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applylut

Neighborhood operations on binary images using lookup tables

`applylut` is not recommended. Use `bwlookup` instead.

Syntax

```A = applylut(BW,LUT) ```

Description

`A = applylut(BW,LUT)` performs a 2-by-2 or 3-by-3 neighborhood operation on binary image `BW` by using a lookup table (`LUT`). `LUT` is either a 16-element or 512-element vector returned by `makelut`. The vector consists of the output values for all possible 2-by-2 or 3-by-3 neighborhoods.

Class Support

`BW` can be numeric or logical, and it must be real, two-dimensional, and nonsparse. `LUT` can be numeric or logical, and it must be a real vector with 16 or 512 elements. If all the elements of `LUT` are `0` or `1`, then `A` is logical. If all the elements of `LUT` are integers between 0 and 255, then `A` is `uint8`. For all other cases, `A` is `double`.

Examples

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Create the LUT.

``` lutfun = @(x)(sum(x(:))==4); lut = makelut(lutfun,2);```

Read image into the workspace and then apply the LUT to the image. An output pixel is `on` only if all four of the input pixel's neighborhood pixels are `on` .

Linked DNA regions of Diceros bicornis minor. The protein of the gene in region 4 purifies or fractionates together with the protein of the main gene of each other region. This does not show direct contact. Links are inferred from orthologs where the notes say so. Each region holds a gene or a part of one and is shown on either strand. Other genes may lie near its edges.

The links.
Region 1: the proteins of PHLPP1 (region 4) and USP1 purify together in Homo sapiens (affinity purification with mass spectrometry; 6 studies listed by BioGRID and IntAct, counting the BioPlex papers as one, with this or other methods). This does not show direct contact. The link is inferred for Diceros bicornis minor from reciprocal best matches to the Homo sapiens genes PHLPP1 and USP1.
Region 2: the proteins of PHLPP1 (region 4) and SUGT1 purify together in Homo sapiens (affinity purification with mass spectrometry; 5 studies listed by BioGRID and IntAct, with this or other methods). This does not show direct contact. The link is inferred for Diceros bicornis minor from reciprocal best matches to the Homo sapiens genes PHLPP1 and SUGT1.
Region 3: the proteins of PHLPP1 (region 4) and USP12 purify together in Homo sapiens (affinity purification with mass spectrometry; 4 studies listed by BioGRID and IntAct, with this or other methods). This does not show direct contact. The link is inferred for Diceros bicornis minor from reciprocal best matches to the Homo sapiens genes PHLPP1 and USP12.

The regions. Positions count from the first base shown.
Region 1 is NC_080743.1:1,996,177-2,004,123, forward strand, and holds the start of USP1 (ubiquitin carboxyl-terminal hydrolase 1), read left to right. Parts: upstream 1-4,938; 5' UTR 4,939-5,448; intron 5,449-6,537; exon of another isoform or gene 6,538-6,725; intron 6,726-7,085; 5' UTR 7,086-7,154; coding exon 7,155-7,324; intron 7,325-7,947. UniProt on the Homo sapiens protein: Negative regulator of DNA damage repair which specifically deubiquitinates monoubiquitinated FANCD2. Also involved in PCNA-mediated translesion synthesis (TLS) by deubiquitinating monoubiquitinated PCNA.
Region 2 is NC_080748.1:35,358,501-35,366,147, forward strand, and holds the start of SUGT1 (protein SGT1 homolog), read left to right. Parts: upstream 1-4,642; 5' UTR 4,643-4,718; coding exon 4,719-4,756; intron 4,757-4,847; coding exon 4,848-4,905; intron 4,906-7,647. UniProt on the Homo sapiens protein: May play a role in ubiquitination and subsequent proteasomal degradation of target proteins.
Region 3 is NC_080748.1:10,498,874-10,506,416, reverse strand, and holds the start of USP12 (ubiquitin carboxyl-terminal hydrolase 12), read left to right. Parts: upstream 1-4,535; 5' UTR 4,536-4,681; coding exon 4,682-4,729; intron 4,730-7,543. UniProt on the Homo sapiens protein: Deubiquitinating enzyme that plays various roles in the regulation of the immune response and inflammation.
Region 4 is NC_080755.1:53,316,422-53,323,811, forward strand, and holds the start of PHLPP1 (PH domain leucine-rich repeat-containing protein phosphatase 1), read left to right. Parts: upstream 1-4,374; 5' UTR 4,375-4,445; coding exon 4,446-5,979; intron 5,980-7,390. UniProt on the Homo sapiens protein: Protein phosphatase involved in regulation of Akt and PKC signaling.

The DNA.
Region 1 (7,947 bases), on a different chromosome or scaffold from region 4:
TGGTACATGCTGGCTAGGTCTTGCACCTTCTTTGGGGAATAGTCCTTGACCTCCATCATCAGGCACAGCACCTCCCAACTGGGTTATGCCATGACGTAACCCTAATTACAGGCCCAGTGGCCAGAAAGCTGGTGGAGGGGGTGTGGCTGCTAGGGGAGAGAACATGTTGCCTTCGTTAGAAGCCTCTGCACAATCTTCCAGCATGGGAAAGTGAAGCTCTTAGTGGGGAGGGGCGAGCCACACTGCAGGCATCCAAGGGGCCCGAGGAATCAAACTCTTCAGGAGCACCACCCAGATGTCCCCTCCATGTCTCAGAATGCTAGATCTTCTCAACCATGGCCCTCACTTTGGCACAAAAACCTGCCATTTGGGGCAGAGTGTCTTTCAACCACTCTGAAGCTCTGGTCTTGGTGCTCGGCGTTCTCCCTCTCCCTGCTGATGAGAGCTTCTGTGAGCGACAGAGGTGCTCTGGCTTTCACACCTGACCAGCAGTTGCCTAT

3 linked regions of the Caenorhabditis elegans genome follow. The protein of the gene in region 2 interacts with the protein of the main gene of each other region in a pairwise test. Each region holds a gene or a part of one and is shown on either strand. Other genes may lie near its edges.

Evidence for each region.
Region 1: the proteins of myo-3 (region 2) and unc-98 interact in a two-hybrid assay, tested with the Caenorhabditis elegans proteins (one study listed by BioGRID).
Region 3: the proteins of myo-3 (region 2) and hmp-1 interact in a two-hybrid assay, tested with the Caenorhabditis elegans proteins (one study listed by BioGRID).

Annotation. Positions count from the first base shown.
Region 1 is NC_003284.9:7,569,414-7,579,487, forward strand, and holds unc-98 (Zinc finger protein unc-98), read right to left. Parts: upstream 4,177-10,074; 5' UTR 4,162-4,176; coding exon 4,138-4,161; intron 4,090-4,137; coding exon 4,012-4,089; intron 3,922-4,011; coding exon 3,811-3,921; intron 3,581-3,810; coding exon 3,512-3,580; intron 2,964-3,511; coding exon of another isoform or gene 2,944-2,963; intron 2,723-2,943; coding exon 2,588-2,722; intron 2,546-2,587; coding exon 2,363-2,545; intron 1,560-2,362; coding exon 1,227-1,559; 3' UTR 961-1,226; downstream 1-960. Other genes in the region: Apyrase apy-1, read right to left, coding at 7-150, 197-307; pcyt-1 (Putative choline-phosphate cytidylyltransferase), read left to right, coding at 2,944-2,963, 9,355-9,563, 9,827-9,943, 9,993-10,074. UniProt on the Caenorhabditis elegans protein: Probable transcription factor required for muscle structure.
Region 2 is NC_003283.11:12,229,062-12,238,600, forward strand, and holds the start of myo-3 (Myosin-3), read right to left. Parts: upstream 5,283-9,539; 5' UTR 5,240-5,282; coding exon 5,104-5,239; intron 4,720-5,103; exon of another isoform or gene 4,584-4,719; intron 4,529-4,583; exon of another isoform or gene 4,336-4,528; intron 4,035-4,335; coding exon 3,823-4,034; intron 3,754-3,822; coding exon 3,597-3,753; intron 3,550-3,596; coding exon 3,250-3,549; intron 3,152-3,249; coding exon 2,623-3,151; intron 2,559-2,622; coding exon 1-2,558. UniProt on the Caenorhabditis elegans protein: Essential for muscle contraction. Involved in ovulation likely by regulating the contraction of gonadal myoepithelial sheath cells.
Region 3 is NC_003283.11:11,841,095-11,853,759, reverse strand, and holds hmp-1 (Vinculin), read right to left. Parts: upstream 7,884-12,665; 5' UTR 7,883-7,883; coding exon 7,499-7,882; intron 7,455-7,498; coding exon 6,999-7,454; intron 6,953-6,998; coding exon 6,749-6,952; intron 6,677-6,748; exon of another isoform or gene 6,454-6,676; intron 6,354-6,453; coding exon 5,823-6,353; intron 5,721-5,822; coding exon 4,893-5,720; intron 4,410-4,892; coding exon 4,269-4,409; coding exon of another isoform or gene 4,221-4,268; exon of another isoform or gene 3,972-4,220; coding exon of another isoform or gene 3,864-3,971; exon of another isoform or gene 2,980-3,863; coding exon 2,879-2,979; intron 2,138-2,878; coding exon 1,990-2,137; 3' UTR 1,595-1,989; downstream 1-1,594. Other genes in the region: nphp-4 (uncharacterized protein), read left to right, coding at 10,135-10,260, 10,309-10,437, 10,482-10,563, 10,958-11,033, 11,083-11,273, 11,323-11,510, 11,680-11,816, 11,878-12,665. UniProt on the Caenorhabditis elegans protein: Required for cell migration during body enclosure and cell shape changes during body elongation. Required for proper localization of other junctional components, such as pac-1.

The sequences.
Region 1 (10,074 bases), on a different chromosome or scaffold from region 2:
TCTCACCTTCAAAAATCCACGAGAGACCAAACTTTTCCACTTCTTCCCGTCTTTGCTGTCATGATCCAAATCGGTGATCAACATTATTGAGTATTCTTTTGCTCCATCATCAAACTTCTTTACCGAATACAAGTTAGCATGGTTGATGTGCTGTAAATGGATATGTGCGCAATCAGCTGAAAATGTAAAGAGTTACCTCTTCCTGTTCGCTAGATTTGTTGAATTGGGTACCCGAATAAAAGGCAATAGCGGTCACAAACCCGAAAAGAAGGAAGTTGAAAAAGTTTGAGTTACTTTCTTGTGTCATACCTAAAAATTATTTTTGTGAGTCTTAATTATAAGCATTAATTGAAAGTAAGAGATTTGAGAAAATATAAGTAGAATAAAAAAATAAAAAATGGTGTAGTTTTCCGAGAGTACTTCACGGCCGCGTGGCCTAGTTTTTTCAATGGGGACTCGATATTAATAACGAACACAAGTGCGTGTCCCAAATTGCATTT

``` BW1 = imread('text.png'); BW2 = applylut(BW1,lut);```

Show the original image and the eroded image.

` figure, imshow(BW1);`

` figure, imshow(BW2);`

Algorithms

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`applylut` performs a neighborhood operation on a binary image by producing a matrix of indices into `lut`, and then replacing the indices with the actual values in `lut`. The specific algorithm used depends on whether you use 2-by-2 or 3-by-3 neighborhoods.

2-by-2 Neighborhoods

For 2-by-2 neighborhoods, `length(lut)` is 16. There are four pixels in each neighborhood, and two possible states for each pixel, so the total number of permutations is 24 = 16.

To produce the matrix of indices, `applylut` convolves the binary image `BW` with this matrix.

```8 2 4 1```

The resulting convolution contains integer values in the range [0,15]. `applylut` uses the central part of the convolution, of the same size as `BW`, and adds 1 to each value to shift the range to [1,16]. It then constructs `A` by replacing the values in the cells of the index matrix with the values in `lut` that the indices point to.

3-by-3 Neighborhoods

For 3-by-3 neighborhoods, `length(lut)` is 512. There are nine pixels in each neighborhood, and two possible states for each pixel, so the total number of permutations is 29 = 512.

To produce the matrix of indices, `applylut` convolves the binary image `BW` with this matrix.

```256 32 4 128 16 2 64 8 1```

The resulting convolution contains integer values in the range [0,511]. `applylut` uses the central part of the convolution, of the same size as `BW`, and adds 1 to each value to shift the range to [1,512]. It then constructs `A` by replacing the values in the cells of the index matrix with the values in `lut` that the indices point to.